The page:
The Corner

Law & the Courts

Another Republican Governor Is Under Fire Over Religious Freedom

Oklahoma Republican Governor Mary Fallin makes remarks before the opening of the National Governors Association Winter Meeting in Washington, February 22, 2014. (Mike Theiler/Reuters)

Here we go again. A GOP legislature has passed a bill protecting the religious freedom and the rights of conscience of religious institutions, and activists are pressing the governor to veto — raising threats of corporate boycotts.

This time the state is Oklahoma, the governor is stalwart conservative Mary Fallin, and the issue is whether religious adoption agencies can be forced to place children in family arrangements that violate the agency’s “religious or moral convictions or policies.” In other words, if she signs the bill, then Oklahoma can’t force a Catholic or Protestant adoption agency to place adopted children with, say, single parents or same-sex families. It does not prohibit or interfere with the right of any other adoption agency to implement contrary policies. It does not ban same-sex adoption in the state. Here’s the key language of the statute:

To the extent allowed by federal law, no private childplacing agency shall be required to perform, assist, counsel, recommend, consent to, refer, or participate in any placement of a child for foster care or adoption when the proposed placement would violate the agency’s written religious or moral convictions or policies.

In the real world, this bill would have the effect of increasing child placement options in the state. Many religious adoption agencies would rather shut down than violate their religious purpose. The statute allows them to stay open, and it of course allows different agencies with different policies to place children in the homes of their choice. It’s a win/win . . . Unless, of course, you seek to use the power of the state to force religious organizations to join the sexual revolution. And that’s exactly what activists intend to do:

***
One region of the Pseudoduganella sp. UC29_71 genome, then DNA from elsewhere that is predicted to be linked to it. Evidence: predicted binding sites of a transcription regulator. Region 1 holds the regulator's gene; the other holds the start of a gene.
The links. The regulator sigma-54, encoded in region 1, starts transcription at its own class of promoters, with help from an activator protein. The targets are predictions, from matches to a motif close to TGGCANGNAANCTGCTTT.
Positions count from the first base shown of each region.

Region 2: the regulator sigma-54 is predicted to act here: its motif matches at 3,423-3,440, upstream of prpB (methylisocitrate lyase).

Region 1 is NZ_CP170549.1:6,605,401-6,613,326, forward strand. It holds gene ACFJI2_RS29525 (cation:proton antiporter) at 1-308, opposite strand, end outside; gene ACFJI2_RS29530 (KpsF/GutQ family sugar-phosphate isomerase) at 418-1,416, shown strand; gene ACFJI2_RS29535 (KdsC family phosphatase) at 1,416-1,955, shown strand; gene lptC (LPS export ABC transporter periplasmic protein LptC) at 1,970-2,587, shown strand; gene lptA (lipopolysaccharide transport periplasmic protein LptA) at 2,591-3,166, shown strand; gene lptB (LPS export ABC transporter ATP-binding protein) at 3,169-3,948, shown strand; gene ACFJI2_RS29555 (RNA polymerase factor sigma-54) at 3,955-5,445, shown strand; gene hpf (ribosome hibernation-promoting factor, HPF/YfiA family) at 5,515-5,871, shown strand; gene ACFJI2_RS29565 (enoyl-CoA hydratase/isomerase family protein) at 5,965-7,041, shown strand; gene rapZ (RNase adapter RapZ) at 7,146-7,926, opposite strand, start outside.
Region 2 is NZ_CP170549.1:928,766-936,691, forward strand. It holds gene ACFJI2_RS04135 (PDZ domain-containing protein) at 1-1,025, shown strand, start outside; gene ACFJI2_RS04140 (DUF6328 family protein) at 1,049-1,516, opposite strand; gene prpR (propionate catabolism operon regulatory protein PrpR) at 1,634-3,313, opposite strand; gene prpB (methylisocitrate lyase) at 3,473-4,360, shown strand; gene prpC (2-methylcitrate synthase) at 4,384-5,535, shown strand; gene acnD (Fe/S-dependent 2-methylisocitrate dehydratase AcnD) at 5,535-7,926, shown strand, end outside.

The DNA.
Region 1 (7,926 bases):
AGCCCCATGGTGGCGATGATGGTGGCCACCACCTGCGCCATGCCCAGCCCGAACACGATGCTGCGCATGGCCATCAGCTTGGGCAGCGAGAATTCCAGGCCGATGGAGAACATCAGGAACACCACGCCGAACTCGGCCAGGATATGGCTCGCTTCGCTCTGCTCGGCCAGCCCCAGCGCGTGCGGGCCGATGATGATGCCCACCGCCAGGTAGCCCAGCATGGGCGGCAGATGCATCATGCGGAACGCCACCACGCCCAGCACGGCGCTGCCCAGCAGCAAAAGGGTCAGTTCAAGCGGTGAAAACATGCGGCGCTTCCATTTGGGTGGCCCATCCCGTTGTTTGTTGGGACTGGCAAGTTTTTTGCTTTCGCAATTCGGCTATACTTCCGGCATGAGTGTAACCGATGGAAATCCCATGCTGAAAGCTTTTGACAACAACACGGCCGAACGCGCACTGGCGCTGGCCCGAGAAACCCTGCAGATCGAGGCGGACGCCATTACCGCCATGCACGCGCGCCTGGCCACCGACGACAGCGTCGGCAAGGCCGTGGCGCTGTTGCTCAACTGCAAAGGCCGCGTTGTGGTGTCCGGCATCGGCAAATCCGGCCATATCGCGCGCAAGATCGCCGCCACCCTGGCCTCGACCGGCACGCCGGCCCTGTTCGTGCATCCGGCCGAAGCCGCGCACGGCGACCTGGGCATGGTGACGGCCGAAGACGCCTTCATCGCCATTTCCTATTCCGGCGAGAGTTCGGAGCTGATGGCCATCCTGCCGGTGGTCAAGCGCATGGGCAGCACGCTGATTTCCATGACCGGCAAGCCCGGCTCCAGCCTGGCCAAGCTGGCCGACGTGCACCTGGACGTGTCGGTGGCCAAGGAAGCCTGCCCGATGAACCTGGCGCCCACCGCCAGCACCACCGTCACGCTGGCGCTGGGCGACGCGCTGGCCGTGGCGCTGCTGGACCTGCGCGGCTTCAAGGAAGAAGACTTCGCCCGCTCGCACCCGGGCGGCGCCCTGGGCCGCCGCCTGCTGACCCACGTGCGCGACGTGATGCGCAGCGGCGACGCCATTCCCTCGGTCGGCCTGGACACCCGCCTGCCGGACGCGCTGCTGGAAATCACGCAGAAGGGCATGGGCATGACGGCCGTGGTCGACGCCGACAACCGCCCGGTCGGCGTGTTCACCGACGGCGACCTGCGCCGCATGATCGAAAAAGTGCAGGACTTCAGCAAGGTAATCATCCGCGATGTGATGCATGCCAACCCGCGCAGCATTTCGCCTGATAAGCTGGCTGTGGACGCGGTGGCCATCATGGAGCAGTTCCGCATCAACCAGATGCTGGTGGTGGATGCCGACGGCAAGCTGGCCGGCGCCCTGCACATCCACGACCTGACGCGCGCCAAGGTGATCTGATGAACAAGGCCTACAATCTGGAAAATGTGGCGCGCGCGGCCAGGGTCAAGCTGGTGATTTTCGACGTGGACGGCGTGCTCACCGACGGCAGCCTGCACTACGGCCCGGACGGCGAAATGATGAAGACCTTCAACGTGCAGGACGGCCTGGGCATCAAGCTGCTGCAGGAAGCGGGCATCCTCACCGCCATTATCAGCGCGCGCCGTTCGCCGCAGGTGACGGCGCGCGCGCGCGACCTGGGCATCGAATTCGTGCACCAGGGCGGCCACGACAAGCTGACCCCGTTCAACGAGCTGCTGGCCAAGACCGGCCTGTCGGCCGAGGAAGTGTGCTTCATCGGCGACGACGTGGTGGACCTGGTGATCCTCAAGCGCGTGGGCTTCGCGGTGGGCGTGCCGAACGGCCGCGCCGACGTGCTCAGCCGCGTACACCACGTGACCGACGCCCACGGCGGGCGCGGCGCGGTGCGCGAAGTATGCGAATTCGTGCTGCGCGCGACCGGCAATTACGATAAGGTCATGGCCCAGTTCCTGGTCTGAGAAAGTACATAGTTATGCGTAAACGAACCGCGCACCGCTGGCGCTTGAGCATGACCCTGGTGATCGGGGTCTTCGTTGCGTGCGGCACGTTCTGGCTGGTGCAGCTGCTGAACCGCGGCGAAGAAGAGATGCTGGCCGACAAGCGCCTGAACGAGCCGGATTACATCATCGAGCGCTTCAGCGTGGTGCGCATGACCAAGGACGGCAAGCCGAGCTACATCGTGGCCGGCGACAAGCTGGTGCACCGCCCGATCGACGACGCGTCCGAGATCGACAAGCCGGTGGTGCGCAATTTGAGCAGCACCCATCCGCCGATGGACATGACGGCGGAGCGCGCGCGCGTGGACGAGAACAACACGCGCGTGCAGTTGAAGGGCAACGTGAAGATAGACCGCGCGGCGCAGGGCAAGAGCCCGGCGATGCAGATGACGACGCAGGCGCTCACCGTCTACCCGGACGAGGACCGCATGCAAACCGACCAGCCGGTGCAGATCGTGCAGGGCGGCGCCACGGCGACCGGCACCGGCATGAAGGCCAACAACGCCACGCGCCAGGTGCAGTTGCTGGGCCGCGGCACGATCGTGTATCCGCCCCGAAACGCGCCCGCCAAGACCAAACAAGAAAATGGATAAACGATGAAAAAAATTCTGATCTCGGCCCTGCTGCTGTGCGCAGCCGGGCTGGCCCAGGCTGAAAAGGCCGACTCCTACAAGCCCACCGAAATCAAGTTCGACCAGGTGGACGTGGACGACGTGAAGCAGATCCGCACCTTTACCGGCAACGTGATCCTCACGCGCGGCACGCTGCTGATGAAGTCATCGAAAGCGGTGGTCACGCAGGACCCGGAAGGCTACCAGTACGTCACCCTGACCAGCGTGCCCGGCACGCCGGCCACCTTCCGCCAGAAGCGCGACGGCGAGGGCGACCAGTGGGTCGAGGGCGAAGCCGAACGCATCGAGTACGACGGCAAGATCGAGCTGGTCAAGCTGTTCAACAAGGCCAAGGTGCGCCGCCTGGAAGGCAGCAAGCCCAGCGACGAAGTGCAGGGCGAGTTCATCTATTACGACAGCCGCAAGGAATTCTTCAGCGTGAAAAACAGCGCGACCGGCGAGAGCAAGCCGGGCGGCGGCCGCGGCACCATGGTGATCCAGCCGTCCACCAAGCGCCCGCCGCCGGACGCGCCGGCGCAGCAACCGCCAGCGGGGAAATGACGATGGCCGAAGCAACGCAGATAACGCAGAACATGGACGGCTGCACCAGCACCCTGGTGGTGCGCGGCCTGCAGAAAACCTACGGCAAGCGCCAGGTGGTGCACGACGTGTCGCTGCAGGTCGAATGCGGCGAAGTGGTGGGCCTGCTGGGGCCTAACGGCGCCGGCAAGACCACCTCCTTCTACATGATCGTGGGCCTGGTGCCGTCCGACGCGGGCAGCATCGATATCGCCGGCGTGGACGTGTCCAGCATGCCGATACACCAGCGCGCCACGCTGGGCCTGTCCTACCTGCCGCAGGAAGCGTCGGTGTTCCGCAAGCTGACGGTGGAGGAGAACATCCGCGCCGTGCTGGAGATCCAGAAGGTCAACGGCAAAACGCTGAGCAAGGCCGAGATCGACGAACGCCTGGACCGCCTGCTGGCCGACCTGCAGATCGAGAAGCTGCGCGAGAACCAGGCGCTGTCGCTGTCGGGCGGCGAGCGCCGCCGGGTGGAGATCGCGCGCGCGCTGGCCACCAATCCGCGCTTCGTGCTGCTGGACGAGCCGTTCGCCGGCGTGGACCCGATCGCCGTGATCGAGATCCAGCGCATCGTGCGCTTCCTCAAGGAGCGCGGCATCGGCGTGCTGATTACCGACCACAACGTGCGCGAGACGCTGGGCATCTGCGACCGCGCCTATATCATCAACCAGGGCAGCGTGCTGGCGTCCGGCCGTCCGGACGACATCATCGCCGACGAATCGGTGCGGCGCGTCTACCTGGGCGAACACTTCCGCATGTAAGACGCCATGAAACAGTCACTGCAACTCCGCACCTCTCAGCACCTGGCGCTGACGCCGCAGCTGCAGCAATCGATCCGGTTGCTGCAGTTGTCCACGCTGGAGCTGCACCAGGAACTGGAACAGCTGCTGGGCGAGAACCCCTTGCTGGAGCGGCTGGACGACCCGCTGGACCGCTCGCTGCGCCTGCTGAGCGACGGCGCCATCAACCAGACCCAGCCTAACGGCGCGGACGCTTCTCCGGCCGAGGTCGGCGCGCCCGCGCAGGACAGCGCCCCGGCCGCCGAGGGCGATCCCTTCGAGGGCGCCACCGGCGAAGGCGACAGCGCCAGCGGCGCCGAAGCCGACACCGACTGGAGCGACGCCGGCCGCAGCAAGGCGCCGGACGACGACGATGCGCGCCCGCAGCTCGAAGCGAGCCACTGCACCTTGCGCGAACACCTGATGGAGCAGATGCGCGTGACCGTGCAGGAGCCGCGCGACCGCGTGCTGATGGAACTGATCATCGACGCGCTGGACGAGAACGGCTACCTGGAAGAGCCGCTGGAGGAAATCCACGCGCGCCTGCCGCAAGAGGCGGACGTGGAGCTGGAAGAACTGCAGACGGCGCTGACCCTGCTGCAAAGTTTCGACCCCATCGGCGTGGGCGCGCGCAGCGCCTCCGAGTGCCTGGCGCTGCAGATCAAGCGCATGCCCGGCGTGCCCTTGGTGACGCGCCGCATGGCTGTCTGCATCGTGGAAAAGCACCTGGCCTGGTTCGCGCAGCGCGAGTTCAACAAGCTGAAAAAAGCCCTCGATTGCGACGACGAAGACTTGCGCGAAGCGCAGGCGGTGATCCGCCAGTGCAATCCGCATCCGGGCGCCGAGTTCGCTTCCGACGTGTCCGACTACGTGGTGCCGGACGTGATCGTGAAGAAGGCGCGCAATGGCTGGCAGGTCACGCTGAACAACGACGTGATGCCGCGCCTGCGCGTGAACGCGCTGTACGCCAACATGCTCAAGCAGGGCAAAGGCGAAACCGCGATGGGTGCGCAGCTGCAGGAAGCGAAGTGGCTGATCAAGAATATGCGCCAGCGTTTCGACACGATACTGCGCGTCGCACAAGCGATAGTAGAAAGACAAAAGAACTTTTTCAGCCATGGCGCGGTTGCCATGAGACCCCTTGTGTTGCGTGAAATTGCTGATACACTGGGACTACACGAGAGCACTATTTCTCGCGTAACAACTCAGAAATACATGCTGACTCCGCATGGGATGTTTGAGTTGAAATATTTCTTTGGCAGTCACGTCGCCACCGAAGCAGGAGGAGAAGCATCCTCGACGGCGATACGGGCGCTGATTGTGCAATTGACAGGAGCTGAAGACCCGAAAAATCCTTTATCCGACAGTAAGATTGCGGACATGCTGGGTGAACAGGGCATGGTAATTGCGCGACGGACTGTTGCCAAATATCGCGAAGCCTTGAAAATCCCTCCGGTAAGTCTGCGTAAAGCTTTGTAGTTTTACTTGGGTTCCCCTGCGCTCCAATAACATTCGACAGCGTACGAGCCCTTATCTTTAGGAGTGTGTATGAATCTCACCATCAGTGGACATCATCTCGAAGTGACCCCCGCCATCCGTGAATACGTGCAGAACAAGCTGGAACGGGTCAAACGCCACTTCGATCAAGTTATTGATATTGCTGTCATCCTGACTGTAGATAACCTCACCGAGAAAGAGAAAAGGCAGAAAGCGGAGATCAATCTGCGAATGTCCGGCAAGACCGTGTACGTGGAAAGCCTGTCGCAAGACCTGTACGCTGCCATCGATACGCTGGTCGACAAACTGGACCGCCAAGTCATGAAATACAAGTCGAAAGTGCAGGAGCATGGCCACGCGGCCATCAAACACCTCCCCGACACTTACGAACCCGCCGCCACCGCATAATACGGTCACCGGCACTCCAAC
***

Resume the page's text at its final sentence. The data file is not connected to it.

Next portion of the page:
JoDee Winterhof of the Human Rights Campaign (HRC, a LGBT activist group)  slammed the bill. “Oklahoma’s legislators are throwing kids under the bus to create a ‘license to discriminate,’” he said. “This bill does nothing to improve the outcomes for children in care. It shrinks the pool of prospective parents and is a blatant attempt to discriminate against LGBTQ Oklahomans.”


The Human Rights Campaign claims SB 1140 “would allow child welfare organizations … to turn away qualified Oklahomans seeking to care for a child in need.” The group defines “qualified Oklahomans” as the following: “LGBTQ couples, interfaith couples, single parents, married couples in which one prospective parent has previously been divorced, or other parents to whom the agency has a religious objection.”

No, the bill would allow religious child welfare organizations to continue to exist. In my career I’ve consulted with a number of religious foster and adoption agencies, and each of the leaders of those organizations have said they’d close before they’d violate their religious convictions. In fact, this is exactly what’s happened in multiple locations across the nation as the sexual revolution has grown increasingly intolerant of religious dissent.

It’s vitally important that Fallin sign this bill. Not only will it provide Oklahoma citizens with more options for foster care and adoption, resistance to corporate and activist bullying has consequences that will resonate far beyond Oklahoma. Each governor who capitulates grants the bullies greater power. Each governor who resists diminishes the threat. As red states one-by-one choose to protect religious freedom, corporations will face a real cost if they choose to prioritize extremist conceptions of “social justice” over genuine tolerance and genuine diversity. In short, the best way to end corporate boycotts is to resist corporate boycotts.

While an “anonymous source” has said that the governor’s staff is advising a veto, I’ll believe Governor Fallin will fold when I see it. She’s demonstrated political courage championing conservative criminal justice reform. She should show similar courage defending religious liberty. I hope and expect that she will.


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